For someone like you, who has spent so much time out in the Red Desert, what’s it like to see it from the air?
I think the Red Desert is such a special place, because it has all of these different microhabitats within the area that it covers. You have the south side of the Winds, and the sand dunes, and areas of sagebrush. The plains, the desert, and the mountains meet in this area, but you don’t understand completely until you’re thousands of feet above it. I think the EcoFlight is a very powerful tool to be able to visualize how interconnected these habitats are to one another. It’s such a beautiful thing.
Could you share some of the highlights of the flight?
Being able to see the sand dunes moving in real time was a highlight. The Killpecker Sand Dunes are the largest living sand dune field in North America. When you’re on the ground, there’s always a steady wind, and you can kind of see the sand moving. But when you have a bird’s eye, you can actually see where they’re traveling across the landscape.
Also, there were also some pretty good migrations of antelope coming down off the mountains. Especially knowing how diminished those populations are after last winter, it was amazing to see just how resilient these animals are to be migrating across the land.
What was it like to share an aerial view of the Red Desert with the elders who joined you? And with other, younger Tribal members?
For both Reba and Mary, especially as culture and language teachers, I think it was important for them to be able to tell us the names of these places, and what those names meant, and why they were named a certain way. As an Arapaho person myself, being in a situation where Mary was educating other Arapahos who didn’t know those areas was really impactful. I have Shoshone family (although I’m not a Shoshone Tribal member), so being out there with Reba and hearing their stories, hearing their names, and why they’re named those things felt very impactful to me, too.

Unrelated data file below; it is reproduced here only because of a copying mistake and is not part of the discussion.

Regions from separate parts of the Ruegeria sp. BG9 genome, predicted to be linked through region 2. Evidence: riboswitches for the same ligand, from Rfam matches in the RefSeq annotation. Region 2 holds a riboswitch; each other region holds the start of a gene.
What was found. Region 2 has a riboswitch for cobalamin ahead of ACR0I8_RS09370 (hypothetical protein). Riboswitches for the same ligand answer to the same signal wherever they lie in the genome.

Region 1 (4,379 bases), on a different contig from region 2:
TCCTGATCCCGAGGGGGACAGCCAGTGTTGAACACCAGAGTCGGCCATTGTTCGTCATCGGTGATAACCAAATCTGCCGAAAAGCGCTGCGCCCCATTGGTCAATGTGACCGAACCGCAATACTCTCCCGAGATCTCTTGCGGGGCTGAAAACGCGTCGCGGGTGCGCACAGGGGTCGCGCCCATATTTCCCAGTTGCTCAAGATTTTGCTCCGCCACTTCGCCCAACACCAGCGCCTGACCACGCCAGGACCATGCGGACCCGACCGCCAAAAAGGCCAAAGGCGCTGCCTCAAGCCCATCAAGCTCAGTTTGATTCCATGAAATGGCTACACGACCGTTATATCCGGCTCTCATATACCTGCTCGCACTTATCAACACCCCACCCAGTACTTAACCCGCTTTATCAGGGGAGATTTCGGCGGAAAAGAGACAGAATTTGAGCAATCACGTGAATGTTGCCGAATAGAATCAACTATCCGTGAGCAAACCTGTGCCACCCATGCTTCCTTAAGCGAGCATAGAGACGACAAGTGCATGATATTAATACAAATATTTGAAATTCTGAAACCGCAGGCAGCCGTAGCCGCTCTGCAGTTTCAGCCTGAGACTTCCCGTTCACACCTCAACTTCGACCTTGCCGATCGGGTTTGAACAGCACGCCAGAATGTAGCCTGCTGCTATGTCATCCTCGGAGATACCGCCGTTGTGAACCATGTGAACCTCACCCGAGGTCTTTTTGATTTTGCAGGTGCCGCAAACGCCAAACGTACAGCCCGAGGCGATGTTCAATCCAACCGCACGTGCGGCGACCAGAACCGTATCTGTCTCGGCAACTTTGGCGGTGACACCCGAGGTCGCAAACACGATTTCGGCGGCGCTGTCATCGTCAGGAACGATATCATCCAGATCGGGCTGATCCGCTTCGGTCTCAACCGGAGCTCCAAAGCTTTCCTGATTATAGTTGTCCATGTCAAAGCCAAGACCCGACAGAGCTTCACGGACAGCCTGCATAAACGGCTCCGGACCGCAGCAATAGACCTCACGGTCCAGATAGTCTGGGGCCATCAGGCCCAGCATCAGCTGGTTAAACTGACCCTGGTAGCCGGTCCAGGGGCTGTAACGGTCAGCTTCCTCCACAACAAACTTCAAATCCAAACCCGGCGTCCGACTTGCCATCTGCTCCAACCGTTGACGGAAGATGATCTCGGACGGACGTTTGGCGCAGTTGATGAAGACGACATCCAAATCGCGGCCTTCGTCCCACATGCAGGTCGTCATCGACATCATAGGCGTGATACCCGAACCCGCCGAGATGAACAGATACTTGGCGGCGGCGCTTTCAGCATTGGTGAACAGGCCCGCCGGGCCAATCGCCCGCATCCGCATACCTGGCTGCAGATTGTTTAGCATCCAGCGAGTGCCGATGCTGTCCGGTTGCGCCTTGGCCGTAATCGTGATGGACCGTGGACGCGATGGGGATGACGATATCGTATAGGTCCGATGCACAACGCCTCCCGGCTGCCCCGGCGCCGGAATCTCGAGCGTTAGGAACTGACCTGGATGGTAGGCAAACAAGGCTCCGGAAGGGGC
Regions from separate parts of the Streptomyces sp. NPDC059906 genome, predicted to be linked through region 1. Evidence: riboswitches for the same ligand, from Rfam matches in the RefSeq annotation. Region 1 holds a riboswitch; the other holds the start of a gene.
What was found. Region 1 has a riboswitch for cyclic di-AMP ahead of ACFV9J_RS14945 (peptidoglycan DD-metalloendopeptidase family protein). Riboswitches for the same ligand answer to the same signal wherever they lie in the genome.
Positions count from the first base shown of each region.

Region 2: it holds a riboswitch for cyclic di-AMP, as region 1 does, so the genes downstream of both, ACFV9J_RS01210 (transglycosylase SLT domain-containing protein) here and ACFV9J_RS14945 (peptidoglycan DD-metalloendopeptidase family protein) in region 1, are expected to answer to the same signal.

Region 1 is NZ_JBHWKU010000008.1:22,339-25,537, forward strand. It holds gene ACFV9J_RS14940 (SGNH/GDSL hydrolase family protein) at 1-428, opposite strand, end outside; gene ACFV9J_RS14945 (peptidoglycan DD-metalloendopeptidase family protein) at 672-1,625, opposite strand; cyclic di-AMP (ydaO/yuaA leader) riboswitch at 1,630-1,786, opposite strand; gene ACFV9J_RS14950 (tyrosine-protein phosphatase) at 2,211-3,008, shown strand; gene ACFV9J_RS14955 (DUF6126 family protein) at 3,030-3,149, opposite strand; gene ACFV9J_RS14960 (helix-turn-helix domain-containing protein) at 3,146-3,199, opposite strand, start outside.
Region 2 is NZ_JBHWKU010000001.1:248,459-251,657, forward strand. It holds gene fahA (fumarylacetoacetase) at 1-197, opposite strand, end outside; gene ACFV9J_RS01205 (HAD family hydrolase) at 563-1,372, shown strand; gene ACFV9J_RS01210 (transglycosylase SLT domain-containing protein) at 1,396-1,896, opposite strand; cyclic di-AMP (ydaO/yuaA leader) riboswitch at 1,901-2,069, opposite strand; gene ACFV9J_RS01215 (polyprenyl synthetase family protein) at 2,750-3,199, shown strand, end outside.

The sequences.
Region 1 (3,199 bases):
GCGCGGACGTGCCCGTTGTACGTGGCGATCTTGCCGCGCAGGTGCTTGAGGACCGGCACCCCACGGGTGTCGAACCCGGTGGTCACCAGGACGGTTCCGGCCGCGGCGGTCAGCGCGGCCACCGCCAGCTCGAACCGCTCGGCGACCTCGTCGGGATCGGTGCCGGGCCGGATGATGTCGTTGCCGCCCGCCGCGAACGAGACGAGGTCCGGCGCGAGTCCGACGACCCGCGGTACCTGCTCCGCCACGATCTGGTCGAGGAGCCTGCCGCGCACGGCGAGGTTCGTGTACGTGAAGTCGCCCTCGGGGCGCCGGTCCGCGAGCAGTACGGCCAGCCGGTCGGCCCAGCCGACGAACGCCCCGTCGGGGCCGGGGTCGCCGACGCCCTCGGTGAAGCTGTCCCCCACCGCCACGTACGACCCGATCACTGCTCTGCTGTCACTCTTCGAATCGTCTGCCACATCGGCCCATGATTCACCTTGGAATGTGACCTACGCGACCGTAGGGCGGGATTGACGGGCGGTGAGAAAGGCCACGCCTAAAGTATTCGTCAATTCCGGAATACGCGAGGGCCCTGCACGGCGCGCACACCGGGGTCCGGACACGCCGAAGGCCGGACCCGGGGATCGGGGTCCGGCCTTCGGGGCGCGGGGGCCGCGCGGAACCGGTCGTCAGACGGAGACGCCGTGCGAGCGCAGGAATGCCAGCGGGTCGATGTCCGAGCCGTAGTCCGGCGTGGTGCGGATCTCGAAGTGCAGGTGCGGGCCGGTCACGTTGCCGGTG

Over a dozen Tribes have relations with that landscape: The Shoshone, the Crow, the Cheyenne, and many others have stories about that land and their connection to that landscape. Some of those Tribes, their stories go back thousands of years. So I think it’s really important that not only are those stories told, but that those stories are shared with the next generation. Not only did we have the elders, but we had young people on both of those flights who were able to hear from the elders, and I think that made this very significant.
I think that’s interesting, because you’re in a role where you’re the tour guide. But you’re also learning from your elders, too.
Yeah. I think that’s a part of our culture, as Indigenous people. We look to our elders for guidance, we look to our elders to be able to tell stories. There’s places like the Birthing Rock, and the White Mountain petroglyphs, and all these other sacred sites that are found in the Red Desert. If we don’t relay this information, it will be lost. So it’s important to ensure that our elders are able to have the space to pass on these stories to young people.